3. A like-kind exchange, involuntary conversion, or re-acquisition of real property to the extent that the basis in the property represents the carryover basis, or
  4. Certain nonrecognition transactions to the extent that your basis in the property is determined by reference to the transferor’s or distributor’s basis in the property. Examples include the following.
    1. A complete liquidation of a subsidiary.
    2. A transfer to a corporation controlled by the transferor.
    3. An exchange of property by a corporation solely for stock or securities in another corporation in a reorganization.
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Qualified restaurant property.(p17)
Qualified restaurant property is any section 1250 property that is a building or an improvement to a building placed in service after December 31, 2008, and before January 1, 2012. Also, more than 50% of the building’s square footage must be devoted to preparation of meals and seating for on-premise consumption of prepared meals.
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Qualified retail improvement property.(p17)
Generally, this is any improvement (placed in service after December 31, 2008, and before January 1, 2012) to an interior portion of nonresidential real property if it meets the following requirements.
  1. The portion is open to the general public and is used in the retail trade or business of selling tangible property to the general public.
  2. The improvement is placed in service more than 3 years after the date the building was first placed in service.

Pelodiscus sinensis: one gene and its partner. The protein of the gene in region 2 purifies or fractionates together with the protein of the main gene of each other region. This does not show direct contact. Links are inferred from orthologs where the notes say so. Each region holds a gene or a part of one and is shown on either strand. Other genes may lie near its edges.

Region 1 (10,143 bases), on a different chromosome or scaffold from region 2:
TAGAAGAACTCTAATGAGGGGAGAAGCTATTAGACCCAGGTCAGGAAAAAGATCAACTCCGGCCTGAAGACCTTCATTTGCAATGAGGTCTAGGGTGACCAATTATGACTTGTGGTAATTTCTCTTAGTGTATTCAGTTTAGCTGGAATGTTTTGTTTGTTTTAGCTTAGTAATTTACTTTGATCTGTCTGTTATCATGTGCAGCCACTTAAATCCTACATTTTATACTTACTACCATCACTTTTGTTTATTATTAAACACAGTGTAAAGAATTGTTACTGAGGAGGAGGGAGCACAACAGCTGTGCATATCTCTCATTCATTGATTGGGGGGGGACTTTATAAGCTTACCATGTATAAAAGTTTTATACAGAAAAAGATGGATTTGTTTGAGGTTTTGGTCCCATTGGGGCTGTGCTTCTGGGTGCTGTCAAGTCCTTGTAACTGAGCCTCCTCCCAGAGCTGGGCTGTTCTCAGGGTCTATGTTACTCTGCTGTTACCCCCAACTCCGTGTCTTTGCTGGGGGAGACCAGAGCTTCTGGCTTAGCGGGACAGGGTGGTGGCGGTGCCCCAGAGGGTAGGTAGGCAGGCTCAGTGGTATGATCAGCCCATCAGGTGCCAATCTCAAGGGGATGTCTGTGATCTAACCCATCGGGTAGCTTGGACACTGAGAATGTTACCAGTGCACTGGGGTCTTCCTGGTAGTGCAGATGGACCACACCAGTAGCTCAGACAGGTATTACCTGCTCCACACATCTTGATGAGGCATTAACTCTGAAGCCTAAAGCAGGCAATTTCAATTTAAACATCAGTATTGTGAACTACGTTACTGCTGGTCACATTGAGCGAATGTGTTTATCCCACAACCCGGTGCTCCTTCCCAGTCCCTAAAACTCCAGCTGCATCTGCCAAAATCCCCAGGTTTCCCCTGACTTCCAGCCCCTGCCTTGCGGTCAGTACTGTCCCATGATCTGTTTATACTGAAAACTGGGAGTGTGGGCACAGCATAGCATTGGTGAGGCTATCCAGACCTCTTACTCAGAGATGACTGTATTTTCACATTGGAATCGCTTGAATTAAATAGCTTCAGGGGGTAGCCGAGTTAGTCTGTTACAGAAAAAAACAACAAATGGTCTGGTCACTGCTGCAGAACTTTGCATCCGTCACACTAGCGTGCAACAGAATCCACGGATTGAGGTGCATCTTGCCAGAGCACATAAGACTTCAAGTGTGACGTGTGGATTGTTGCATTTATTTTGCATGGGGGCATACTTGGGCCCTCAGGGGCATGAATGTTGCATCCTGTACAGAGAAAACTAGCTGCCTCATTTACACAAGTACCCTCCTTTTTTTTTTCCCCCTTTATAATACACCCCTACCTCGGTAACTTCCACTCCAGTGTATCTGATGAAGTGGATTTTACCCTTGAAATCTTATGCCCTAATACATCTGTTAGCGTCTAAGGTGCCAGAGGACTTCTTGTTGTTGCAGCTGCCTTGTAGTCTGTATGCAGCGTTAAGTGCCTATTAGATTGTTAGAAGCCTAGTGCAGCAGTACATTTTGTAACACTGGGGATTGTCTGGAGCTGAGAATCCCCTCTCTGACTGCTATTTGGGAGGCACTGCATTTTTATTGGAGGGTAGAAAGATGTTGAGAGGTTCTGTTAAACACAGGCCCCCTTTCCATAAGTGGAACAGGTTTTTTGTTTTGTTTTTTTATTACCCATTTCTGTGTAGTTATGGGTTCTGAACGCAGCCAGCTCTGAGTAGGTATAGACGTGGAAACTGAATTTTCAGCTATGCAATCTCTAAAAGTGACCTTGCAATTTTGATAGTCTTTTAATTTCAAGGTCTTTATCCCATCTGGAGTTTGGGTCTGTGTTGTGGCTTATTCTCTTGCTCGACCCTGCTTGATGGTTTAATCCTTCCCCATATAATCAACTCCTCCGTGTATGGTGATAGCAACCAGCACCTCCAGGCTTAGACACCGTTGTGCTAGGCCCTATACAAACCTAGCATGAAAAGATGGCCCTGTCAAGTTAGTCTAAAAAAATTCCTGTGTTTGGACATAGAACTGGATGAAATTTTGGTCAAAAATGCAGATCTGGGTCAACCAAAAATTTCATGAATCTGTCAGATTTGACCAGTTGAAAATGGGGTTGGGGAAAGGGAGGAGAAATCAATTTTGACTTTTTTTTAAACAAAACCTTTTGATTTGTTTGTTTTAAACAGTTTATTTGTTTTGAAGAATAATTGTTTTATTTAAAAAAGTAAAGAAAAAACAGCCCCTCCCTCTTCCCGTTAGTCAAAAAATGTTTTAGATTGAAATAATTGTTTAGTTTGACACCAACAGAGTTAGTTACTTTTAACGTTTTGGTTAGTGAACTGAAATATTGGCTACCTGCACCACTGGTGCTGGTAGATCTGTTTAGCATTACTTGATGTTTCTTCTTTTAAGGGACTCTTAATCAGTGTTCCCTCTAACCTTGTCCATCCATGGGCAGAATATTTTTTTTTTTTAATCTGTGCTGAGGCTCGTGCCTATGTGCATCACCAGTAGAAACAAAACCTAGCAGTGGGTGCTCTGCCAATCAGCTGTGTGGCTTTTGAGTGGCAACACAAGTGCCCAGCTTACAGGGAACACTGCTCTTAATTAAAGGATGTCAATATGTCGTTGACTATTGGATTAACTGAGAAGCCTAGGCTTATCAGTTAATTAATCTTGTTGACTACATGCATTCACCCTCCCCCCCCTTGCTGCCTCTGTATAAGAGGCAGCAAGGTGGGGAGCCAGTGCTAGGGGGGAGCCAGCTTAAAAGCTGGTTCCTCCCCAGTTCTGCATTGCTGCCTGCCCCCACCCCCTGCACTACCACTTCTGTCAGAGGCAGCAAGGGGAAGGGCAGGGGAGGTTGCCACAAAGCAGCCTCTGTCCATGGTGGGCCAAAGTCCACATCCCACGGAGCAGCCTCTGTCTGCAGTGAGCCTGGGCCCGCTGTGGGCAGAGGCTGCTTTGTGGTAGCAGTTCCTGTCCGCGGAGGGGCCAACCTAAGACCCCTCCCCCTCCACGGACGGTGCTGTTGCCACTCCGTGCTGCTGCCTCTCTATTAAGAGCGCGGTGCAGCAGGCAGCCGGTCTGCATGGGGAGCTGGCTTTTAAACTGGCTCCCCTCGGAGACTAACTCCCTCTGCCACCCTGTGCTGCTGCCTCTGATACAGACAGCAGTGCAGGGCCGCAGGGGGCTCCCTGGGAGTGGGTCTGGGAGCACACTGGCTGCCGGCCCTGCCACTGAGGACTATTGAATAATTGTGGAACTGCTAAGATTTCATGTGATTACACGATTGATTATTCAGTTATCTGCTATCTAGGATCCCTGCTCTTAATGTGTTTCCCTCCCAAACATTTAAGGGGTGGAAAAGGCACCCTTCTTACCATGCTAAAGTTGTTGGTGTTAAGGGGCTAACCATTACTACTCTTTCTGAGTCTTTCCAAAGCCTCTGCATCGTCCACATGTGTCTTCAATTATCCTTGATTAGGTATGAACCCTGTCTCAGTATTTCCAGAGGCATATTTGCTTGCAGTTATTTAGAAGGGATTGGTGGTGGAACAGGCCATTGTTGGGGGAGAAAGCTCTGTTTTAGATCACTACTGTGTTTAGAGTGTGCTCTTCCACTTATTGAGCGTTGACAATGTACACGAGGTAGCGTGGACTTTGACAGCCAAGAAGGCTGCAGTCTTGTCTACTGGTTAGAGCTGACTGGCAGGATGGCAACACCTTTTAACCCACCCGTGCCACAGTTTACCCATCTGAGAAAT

3. The expenses are not for the enlargement of the building, any elevator or escalator, any structural components benefiting a common area, or the internal structural framework of the building.
In addition, an improvement made by the lessor does not qualify as qualified retail improvement property to any subsequent owner unless it is acquired from the original lessor by reason of the lessor’s death or in any of the following types of transactions.
  1. A transaction to which section 381(a) applies,
  2. A mere change in the form of conducting the trade or business so long as the property is retained in the trade or business as qualified leasehold improvement property and the taxpayer retains a substantial interest in the trade or business,
  3. A like-kind exchange, involuntary conversion, or re-acquisition of real property to the extent that the basis in the property represents the carryover basis, or
  4. Certain nonrecognition transactions to the extent that your basis in the property is determined by reference to the transferor’s or distributor’s basis in the property. Examples include the following.
    1. A complete liquidation of a subsidiary.
    2. A transfer to a corporation controlled by the transferor.